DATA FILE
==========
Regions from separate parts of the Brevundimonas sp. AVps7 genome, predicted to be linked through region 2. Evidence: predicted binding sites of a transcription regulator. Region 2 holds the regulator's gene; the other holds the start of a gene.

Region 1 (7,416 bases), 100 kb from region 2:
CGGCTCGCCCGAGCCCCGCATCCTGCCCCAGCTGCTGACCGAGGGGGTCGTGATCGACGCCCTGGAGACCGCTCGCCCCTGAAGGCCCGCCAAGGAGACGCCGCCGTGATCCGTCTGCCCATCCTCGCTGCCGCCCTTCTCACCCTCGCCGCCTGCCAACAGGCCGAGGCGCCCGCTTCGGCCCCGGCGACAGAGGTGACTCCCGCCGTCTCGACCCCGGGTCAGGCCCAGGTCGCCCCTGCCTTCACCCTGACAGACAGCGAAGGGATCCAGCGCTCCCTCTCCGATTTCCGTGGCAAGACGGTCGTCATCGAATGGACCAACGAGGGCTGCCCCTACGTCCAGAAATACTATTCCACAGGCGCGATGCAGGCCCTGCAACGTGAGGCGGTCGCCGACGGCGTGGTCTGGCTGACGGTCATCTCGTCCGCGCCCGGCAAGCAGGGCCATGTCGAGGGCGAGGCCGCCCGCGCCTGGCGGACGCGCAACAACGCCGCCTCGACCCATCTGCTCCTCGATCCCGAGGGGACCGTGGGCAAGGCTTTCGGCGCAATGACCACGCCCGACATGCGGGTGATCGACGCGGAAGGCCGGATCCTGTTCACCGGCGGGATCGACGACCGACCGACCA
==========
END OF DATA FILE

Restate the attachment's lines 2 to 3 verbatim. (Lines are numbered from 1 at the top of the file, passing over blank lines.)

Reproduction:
Region 1 (7,416 bases), 100 kb from region 2:
CGGCTCGCCCGAGCCCCGCATCCTGCCCCAGCTGCTGACCGAGGGGGTCGTGATCGACGCCCTGGAGACCGCTCGCCCCTGAAGGCCCGCCAAGGAGACGCCGCCGTGATCCGTCTGCCCATCCTCGCTGCCGCCCTTCTCACCCTCGCCGCCTGCCAACAGGCCGAGGCGCCCGCTTCGGCCCCGGCGACAGAGGTGACTCCCGCCGTCTCGACCCCGGGTCAGGCCCAGGTCGCCCCTGCCTTCACCCTGACAGACAGCGAAGGGATCCAGCGCTCCCTCTCCGATTTCCGTGGCAAGACGGTCGTCATCGAATGGACCAACGAGGGCTGCCCCTACGTCCAGAAATACTATTCCACAGGCGCGATGCAGGCCCTGCAACGTGAGGCGGTCGCCGACGGCGTGGTCTGGCTGACGGTCATCTCGTCCGCGCCCGGCAAGCAGGGCCATGTCGAGGGCGAGGCCGCCCGCGCCTGGCGGACGCGCAACAACGCCGCCTCGACCCATCTGCTCCTCGATCCCGAGGGGACCGTGGGCAAGGCTTTCGGCGCAATGACCACGCCCGACATGCGGGTGATCGACGCGGAAGGCCGGATCCTGTTCACCGGCGGGATCGACGACCGACCGACCA